break 2  # Breaks out of both loops
        fi
        ((j++))
    done
    ((i++))
done
EXPLANATION

The outer loop runs while the variable i is less than 10 ($i -lt 10). Inside the outer loop, the inner loop runs as long as the variable j is less than 5 ($j -lt 5).

Within the inner loop, the script prints the values of i and j using the echo "$i, $j". It then checks if j is equal to 3. If true, it prints a message and uses break 2 to exit both the inner and outer loops. If j is not equal to 3, the inner loop continues until j is no longer less than 5. ((j++)) increments the value of j by 1 in each iteration.

After the inner loop completes, the outer loop increments the variable i using ((i++)), and the process repeats until i is no longer less than 10.

break nested while loops using break 2 statement

The script breaks out of both loops when j is equal to 3. If you remove the “break 2” statement, the script will continue until the outer loop completes even after j is equal to 3 in the inner loop.

To exit from an inner loop only, use break 1 statement like this:

#!/bin/bash
i=0
while [[ $i -lt 3 ]]; do
    j=0
    while [[ $j -lt 3 ]]; do
        echo "$i, $j"
        if [[ $j -eq 1 ]]; then
            echo "Breaking out of the inner loop."
            break 1  # Breaks out of the inner loop
        fi
        ((j++))
    done
    ((i++))
done
EXPLANATION

i=0 initializes a variable i to 0. while [[ $i -lt 3 ]]; do starts an outer loop that continues as long as the value of i is less than 3. j=0 initializes a variable j to 0 within the outer loop. while [[ $j -lt 3 ]]; do starts an inner loop that continues as long as the value of j is less than 3. echo "$i, $j" prints the values of i and j.

$j -eq 1 within if condition checks if the value of j is equal to 1. If true, it prints “Breaking out of the inner loop.” using the break 1 statement. ((j++)) increments the value of j by 1. ((i++)) increments the value of i by 1 for the next iteration of the outer loop.

break inner while loop in bash using break 1 statement

When j becomes 1, the script breaks out of the inner loop using “break 1” and allows the outer loop to continue executing.

Tips for Using “break” Statement in Bash “while” Loop

Use the break statement cautiously to exit out of the while loop to avoid unexpected results. Here are some tips on how to use the break command within the while loop:

  1. Use break command within the if conditional statement: It is great to use the break command within the if statement to break upon a specific condition when you want to avoid premature break.
  2. Try to use labels for nested loops: As there are multiple loops, consider using labels to break a particular loop.
  3. Always test code before running: Test your code before running using testing tools to check the errors.
  4. Be mindful of exit condition: If you do not provide an appropriate exit condition to end your loop, you may end up with an unwanted outcome.
  5. Use descriptive variable names: The names of the variables should be descriptive, which avoids ambiguities and simplifies the debugging process.
  6. Control signal utilizing “tap” command: Use the tap command that can break a loop after receiving a signal generated by pressing CTRL+C.
  7. Explain code using comments: Comments make the code easier to read and understandable. This is especially useful when you are dealing with complicated scripts.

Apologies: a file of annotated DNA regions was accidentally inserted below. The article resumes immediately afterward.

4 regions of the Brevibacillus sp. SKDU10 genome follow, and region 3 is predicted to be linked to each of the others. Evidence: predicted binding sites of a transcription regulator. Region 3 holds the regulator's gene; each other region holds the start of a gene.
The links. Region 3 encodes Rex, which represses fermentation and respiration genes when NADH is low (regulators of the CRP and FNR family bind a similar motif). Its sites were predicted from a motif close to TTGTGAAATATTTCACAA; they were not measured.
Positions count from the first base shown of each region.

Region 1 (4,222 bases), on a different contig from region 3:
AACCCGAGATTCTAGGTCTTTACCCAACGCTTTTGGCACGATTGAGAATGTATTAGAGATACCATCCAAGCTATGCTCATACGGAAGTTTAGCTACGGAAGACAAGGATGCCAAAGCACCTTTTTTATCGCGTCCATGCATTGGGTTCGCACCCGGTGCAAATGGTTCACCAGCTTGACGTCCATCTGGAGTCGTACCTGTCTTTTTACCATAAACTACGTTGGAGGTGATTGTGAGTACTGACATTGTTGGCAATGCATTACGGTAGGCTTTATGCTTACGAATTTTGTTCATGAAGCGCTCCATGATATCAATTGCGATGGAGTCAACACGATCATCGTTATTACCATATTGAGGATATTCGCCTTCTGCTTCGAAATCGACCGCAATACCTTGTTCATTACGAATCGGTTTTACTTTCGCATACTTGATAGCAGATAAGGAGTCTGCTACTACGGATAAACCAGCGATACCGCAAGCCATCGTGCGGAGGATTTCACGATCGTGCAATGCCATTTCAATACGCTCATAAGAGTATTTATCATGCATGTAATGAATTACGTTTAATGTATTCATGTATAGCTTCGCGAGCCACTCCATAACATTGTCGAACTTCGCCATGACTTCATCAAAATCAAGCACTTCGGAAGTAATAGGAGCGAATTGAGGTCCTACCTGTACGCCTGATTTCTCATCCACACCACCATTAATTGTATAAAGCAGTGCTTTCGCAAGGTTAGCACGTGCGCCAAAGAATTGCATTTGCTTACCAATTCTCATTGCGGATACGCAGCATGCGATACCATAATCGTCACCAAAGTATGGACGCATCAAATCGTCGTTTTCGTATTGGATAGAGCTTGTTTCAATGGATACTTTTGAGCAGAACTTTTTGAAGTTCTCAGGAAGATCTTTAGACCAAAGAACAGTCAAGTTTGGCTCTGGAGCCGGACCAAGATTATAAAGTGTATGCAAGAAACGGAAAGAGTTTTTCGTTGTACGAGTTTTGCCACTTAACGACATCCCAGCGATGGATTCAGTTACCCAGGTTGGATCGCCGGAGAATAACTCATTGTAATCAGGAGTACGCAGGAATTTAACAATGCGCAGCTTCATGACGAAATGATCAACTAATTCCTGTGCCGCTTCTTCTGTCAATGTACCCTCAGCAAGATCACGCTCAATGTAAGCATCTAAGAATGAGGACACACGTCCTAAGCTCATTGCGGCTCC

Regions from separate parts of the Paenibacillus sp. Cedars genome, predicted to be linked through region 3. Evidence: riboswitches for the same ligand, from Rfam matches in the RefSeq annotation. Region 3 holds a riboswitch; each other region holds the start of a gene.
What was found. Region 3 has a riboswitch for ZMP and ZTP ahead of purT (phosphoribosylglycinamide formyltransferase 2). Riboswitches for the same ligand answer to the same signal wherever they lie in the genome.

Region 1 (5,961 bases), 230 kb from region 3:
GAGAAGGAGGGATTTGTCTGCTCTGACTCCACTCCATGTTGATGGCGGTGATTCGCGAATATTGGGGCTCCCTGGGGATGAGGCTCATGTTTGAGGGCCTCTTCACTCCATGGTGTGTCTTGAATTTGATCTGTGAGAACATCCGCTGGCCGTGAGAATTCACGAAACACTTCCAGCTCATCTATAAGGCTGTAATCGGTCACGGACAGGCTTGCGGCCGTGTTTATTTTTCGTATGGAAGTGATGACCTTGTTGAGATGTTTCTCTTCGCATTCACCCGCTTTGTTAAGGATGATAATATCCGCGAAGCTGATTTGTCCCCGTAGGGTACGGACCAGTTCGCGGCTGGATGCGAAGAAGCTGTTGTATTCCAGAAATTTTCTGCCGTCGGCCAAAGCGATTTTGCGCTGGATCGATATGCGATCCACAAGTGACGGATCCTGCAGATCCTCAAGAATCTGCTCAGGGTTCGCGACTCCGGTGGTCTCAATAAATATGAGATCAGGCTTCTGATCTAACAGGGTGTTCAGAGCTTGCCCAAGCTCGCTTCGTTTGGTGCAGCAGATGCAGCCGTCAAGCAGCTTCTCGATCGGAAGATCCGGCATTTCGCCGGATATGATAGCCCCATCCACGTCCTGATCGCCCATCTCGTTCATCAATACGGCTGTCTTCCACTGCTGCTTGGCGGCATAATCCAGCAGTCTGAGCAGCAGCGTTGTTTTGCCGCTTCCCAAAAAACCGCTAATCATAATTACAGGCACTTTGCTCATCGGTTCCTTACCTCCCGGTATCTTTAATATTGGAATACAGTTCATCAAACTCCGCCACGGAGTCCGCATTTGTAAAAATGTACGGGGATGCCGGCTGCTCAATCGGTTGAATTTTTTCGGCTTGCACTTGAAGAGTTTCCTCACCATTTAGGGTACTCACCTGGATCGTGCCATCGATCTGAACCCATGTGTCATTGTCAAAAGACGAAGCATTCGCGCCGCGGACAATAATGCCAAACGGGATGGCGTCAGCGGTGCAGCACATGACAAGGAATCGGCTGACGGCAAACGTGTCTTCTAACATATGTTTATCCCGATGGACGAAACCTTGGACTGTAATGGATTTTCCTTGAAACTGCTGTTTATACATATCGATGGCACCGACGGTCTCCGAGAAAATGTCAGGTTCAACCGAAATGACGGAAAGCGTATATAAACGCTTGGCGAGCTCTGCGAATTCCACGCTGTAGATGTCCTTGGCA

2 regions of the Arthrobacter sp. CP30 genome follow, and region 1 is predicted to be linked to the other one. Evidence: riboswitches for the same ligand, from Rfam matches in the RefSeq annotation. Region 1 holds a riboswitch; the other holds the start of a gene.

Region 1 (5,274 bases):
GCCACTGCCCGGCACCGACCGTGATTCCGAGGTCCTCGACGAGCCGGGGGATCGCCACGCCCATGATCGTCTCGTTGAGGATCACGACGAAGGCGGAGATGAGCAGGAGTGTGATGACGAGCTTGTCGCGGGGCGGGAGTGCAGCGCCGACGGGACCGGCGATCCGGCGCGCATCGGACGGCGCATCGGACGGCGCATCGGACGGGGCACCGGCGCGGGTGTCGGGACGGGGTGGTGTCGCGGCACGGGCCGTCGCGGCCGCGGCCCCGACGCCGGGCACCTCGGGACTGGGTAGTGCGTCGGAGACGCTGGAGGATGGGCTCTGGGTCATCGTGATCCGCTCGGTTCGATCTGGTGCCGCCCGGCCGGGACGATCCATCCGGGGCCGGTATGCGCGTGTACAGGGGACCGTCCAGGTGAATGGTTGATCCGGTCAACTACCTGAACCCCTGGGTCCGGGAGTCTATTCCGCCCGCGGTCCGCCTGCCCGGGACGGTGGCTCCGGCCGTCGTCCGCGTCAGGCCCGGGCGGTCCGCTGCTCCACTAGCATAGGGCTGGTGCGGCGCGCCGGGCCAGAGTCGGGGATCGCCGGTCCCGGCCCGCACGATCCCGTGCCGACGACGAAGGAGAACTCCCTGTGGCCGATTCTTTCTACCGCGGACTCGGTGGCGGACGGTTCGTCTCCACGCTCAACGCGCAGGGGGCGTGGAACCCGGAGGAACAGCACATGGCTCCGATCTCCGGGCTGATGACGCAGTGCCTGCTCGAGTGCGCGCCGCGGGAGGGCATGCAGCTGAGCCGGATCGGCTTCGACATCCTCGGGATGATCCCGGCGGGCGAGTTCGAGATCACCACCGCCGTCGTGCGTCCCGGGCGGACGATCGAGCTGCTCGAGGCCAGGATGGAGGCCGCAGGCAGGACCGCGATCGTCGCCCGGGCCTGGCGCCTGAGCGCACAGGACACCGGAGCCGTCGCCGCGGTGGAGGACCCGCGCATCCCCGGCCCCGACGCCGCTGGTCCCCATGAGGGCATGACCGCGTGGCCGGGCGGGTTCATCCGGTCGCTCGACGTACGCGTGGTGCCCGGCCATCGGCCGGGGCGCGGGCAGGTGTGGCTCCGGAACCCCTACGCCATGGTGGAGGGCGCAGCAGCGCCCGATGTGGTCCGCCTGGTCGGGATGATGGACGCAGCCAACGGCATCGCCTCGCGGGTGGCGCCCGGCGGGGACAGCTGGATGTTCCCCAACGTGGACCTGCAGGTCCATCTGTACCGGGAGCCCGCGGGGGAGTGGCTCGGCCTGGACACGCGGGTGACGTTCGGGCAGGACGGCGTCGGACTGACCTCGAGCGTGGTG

Practice Tasks of Using “break” Statement in Bash “while” Loop

Practice the following to improve your understanding of how to use a break statement inside the Bash while loop to terminate it:

  1. Create a while loop that continues as long as the value of the variable reaches 15 and breaks a while loop when the value becomes 10.
  2. Write a script that uses a while loop to generate a sequence of even numbers up to 10. Break out of the loop when the loop variable becomes greater than or equal to 6.
  3. Make an infinite while loop that breaks when a user types “No” in the prompt.
  4. Generate nested while loops and break the inner loop when the variable value is greater than 4.

Conclusion

In conclusion, I have covered 11 examples of using the “break” statement inside a while loop. Additionally, you will learn how to use the break command effectively to prevent unwanted errors. Lastly, don’t forget to do the practice tasks. Good luck!

People Also Ask

How to break from loop in shell script?

To break from loop in n shell scripting, you can use the break statement. The break statement is typically used within loops to terminate the loop based on a certain condition. Here is an example bash script:

#!/bin/bash
count=1
while true; do
    echo "Iteration $count"
    if [ $count -eq 5 ]; then
        echo "Breaking out of the loop."
        break
    fi
    ((count++))
done

This script breaks the loop when the value of count equals 5.

What is while loop in shell script?

In a shell script, a while loop is a control structure that repeatedly executes a set of statements as long as a specified condition is true.

How do you break an infinite while loop?

To break an infinite while loop that runs indefinitely, use the break command inside the infinite while loop. Here’s a basic syntax for this:

#!/bin/bash
while true; do
    # Commands to be executed in each iteration of the loop
    if [ condition ]; then
        break
    fi
done

Replace the condition according to your preference when you wish to break the loop.

How do you break while true?

The while true creates an infinite loop. To break it, use the break statement within the loop.

What is the difference between break and continue?

The main difference between the break and continue statements is that the break command breaks the loop based on a specific condition whereas the continue command skips the rest of the commands for the current iteration and moves on to the next iteration.

What is exit criteria for while loop?

The exit criteria for the while loop is the condition specified in the while statement. The loop continues to execute as long as this condition remains true. Once the condition evaluates to false, the loop is exited. If you want to exit before finishing the loop, you can use the break command within the loop.

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Mitu Akter Mou

Hello, This is Mitu Akter Mou, currently working as a Linux Content Developer Executive at SOFTEKO for the Linuxsimply project. I hold a bachelor's degree in Biomedical Engineering from Khulna University of Engineering & Technology (KUET). Experiencing new stuff and gathering insights from them seems very happening to me. My goal here is to simplify the life of Linux users by making creative articles, blogs, and video content for all of them. Read Full Bio